Define capital resources as goods made by people and used to make other goods or to provide services. Tell students that a hammer is a capital resource. Ask them to provide other examples of capital resources they use in the classroom each day. [pencils, scissors, table, chair]
Tell students to look at the picture of the construction site. Ask them to click on a natural resource in the picture. Then, they should click on a capital resource. Finally, ask them to click on a human resource.
Direct students to the Crayola Factory .
Assign the students to work in pairs, locating examples of natural, human, and capital resources. Remind them that natural resources are 'gifts of nature' that have not been changed by people. Point out that it is very hard to find examples of natural resources and you could only find one. Instruct students to print a copy of 'Resource Hunt' and record their answers.
Review student answers.
- Natural: water used as coolant
- Human: workers who run the machines
- Capital: any of the machines used such as labeling, molding, and mixing machines
Direct students to look at the picture on the attached 'Farm Resources' worksheet. Instruct them to print a copy of the worksheet and study the picture to find information needed to complete the activity.
[Answers for Farm Resources: natural: farm land, human: farm worker, capital: tractor]
Use the following discussion questions to review the key points of the lesson:
- What is a good?
[An object that satisfies a person's want] Give an example.
- What is a service?
[An activity or action that satisfies a person's wants] Give an example.
- What is a producer?
[Someone who makes a good or provides a service to satisfy wants]
- What do producers use to make their goods or to provide services?
- What is a natural resource?
[gifts of nature]
- What is an example of a natural resource?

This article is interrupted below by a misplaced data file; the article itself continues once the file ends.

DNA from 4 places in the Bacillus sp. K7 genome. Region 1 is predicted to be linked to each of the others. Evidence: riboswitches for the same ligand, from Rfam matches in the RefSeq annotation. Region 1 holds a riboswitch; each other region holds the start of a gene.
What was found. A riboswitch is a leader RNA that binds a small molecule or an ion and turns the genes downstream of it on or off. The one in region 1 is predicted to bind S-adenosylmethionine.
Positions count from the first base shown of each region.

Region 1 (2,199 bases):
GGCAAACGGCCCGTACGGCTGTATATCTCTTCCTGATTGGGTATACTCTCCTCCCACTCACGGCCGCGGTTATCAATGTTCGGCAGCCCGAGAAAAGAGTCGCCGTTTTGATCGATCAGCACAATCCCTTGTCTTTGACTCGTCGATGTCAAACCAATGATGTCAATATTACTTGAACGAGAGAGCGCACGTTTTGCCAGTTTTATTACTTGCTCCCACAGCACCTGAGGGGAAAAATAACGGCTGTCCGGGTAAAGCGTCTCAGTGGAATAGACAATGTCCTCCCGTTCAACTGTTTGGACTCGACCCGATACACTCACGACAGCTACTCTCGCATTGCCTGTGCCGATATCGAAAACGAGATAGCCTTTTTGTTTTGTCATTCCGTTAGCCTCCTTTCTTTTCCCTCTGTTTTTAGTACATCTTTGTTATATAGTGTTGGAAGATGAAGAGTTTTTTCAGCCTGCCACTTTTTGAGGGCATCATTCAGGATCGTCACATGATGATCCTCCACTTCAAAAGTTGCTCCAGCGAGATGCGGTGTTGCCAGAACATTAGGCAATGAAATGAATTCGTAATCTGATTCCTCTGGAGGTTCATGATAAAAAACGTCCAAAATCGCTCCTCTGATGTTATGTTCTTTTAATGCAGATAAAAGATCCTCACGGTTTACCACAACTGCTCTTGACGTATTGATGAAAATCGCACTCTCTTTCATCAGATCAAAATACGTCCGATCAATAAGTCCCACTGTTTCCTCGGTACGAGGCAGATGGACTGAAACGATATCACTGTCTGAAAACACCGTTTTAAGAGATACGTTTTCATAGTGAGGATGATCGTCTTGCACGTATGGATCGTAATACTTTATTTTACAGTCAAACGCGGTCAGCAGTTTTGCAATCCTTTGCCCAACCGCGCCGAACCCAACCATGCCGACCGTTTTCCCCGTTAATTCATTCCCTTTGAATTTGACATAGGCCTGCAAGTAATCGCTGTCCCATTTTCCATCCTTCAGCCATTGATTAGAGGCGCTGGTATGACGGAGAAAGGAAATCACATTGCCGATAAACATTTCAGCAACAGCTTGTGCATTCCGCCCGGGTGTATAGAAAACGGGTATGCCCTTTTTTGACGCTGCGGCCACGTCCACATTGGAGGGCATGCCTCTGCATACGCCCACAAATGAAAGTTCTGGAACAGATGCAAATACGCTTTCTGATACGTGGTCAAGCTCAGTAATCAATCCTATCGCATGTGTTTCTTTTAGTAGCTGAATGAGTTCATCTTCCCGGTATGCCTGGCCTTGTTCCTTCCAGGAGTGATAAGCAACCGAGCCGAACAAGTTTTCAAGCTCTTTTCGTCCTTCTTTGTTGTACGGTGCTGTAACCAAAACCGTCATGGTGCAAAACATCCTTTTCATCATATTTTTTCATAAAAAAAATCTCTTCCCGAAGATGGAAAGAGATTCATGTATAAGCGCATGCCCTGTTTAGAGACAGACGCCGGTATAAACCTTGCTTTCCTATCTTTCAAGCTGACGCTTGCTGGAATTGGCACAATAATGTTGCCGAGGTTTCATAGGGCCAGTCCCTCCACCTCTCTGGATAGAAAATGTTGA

[water, land, tree]
- What are human resources?
[people who do the physical and mental work]
- What is an example of a human resource?
[teacher, truck driver, gardener, pilot]
- What are capital resources?
[Man-made goods used to produce a good or provide a service.]
- What is an example of a capital resource?
[tools, factories, machines]
Read the story Roxaboxen written by Alice McLerran, illustrated by Barbara Cooney Published by HarperCollins (April 22, 1991). Ask students to create their own name for a community and have each one think of a good or a service he or she could provide to community members.
“A very well-written lesson - it provides an appropriate content and learning for K-5 students. The interactives are great. I would use this lesson!”
“A great, well-thought out, interactive lesson. I will surely use it with my fourth graders.”
“I was very pleased with this activity. My children were able to grasp the concept of the three resources quickly because of the online, visual, and interactive activities. Great lesson!”
“This is a great way to learn about resources. Thank you.”
“I would like to try out this lesson with my 2nd graders.”
“It seems like a simple and fun way to learn about concepts while engaging in interactive activities.”